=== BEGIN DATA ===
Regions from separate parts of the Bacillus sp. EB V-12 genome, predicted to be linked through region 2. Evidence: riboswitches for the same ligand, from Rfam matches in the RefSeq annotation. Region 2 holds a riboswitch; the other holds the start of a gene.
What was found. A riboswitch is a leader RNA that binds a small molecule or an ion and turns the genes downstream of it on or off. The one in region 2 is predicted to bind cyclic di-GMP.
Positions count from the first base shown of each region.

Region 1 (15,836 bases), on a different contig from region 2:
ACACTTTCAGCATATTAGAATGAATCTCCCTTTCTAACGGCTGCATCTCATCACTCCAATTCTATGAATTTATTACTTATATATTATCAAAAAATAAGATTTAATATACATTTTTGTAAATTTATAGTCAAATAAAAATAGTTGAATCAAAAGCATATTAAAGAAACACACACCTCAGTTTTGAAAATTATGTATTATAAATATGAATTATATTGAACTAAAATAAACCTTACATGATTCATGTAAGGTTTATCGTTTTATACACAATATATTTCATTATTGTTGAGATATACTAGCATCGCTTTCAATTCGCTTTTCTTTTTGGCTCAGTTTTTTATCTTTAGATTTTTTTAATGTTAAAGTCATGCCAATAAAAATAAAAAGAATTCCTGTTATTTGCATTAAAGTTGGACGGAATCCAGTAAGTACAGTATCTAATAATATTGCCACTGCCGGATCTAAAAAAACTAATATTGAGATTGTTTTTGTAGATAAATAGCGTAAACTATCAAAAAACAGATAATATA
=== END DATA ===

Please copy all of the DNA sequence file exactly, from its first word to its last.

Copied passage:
Regions from separate parts of the Bacillus sp. EB V-12 genome, predicted to be linked through region 2. Evidence: riboswitches for the same ligand, from Rfam matches in the RefSeq annotation. Region 2 holds a riboswitch; the other holds the start of a gene.
What was found. A riboswitch is a leader RNA that binds a small molecule or an ion and turns the genes downstream of it on or off. The one in region 2 is predicted to bind cyclic di-GMP.
Positions count from the first base shown of each region.

Region 1 (15,836 bases), on a different contig from region 2:
ACACTTTCAGCATATTAGAATGAATCTCCCTTTCTAACGGCTGCATCTCATCACTCCAATTCTATGAATTTATTACTTATATATTATCAAAAAATAAGATTTAATATACATTTTTGTAAATTTATAGTCAAATAAAAATAGTTGAATCAAAAGCATATTAAAGAAACACACACCTCAGTTTTGAAAATTATGTATTATAAATATGAATTATATTGAACTAAAATAAACCTTACATGATTCATGTAAGGTTTATCGTTTTATACACAATATATTTCATTATTGTTGAGATATACTAGCATCGCTTTCAATTCGCTTTTCTTTTTGGCTCAGTTTTTTATCTTTAGATTTTTTTAATGTTAAAGTCATGCCAATAAAAATAAAAAGAATTCCTGTTATTTGCATTAAAGTTGGACGGAATCCAGTAAGTACAGTATCTAATAATATTGCCACTGCCGGATCTAAAAAAACTAATATTGAGATTGTTTTTGTAGATAAATAGCGTAAACTATCAAAAAACAGATAATATA